Are You Part of the Retirement Tsunami? Where Will You Retire?

By • June 24, 2009 0 Comments

If you have been working for the federal government for the decades that span your career, your geographic location has probably been determined largely by the job Uncle Sam is paying you to perform. Perhaps you live in the Washington, DC area for a job that gives you a higher income with more responsibility while you are secretly yearning to live in the mountains, at the beach or in a small town away from the hustle of a big city.

If you are part of the retirement tsunami that we read about as baby boomers get ready to leave government service–presumably by the hundreds of thousands–you have a number of options. When you retire, or when you are planning to retire, you can think about how you want to live the rest of your life. If moving to the shore or to a location with a different climate will make you happy, the freedom you have in retirement will enable you to choose a geographic location based on your own situation and preferences.

And, if you are a financially responsible individual, you will do a thorough financial check-up of  your ability to live comfortably after you retire. Will you be able to afford living the lifestyle you want in a location that reflects your personal preferences?

You may conclude you cannot live the lifestyle you want. If so, here is an option you may not have considered for your retirement: Living outside of the United States.

There can be a number of reasons to consider living abroad in your retirement years. Typical reasons for living outside of our own country:

  • a mild climate
  • lower taxes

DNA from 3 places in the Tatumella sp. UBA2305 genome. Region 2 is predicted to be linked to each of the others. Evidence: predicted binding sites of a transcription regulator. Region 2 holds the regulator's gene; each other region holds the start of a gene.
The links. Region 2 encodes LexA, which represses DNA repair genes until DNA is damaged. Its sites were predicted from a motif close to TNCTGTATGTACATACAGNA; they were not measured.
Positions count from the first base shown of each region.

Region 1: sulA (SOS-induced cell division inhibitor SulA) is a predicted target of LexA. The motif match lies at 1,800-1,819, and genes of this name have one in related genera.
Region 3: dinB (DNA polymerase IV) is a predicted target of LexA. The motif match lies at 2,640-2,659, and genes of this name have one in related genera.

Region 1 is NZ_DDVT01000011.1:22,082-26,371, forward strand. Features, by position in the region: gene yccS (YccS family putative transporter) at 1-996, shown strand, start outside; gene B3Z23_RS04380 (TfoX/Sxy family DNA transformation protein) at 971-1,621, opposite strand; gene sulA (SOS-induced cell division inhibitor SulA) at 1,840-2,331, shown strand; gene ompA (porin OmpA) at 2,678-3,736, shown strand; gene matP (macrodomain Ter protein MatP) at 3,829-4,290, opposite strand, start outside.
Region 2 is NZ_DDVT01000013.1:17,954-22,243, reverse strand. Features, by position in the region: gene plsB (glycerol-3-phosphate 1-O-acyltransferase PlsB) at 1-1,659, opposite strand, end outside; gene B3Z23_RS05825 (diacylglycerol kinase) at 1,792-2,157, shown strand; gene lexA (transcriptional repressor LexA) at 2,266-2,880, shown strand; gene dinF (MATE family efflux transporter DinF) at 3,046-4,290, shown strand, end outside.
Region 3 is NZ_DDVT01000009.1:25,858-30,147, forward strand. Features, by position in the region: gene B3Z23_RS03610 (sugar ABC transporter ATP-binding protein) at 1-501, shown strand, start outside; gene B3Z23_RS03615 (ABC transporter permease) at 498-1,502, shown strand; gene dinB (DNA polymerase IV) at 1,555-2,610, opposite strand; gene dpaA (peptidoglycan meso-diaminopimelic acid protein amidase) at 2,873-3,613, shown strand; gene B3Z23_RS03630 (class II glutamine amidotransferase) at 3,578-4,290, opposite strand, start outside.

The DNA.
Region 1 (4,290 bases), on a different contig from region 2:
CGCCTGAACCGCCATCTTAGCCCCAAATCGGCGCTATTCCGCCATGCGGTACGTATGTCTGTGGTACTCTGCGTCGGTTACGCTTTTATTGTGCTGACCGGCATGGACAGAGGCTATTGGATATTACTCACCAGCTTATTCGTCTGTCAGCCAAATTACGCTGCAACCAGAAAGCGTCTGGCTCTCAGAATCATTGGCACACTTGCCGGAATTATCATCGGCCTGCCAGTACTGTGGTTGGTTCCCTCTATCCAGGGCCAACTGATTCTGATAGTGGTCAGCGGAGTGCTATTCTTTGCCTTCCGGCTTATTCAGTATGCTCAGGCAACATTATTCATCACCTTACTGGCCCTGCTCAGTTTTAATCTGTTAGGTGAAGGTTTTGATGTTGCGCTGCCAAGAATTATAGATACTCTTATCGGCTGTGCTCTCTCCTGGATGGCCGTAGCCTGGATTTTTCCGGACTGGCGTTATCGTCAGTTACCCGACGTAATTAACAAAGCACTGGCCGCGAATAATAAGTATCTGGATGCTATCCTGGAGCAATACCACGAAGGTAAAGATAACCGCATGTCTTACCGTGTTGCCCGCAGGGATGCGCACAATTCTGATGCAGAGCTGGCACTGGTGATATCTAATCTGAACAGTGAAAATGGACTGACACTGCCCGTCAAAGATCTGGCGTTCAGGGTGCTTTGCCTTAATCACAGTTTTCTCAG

• lower cost of living
  • lower medical costs
  • culture change
  • new challenges and experiences
  • education and new perspective.

It is possible to live abroad with standards of living comparable to those in the United States. If you choose a country where the local currency is based on American dollars and the average wages are lower than in the U.S., you stand to benefit.

Also, depending on the country you choose, you may pay lower taxes as you will not be a resident of an American state and you may not have to pay taxes in the new country of your residence. A word of warning: Governments, including our own, take taxes seriously. Make sure you understand any tax obligations you may have before moving. As a federal retiree, you will not avoid paying American income taxes.

Americans who are considering living abroad often look at countries in Central and South America. Americans living in countries like Mexico, Costa Rica, Venezuela, Ecuador and Uruguay say they can live very comfortably on income of less than $2000 a month or much less depending on your location and your personal preferences. (See, for example, How Much Does It Cost to Live in Costa Rica?)

Some countries are now actively encouraging Americans, Europeans and Canadians to consider moving to their country. Panama, for example, will not charge property taxes for 20 years on new residents who are building or purchasing a house. You can also qualify for substantial discounts on medicine, doctor’s visits, entertainment and closing costs on the purchase of property. (See, Panama is a Paradise For Retirees)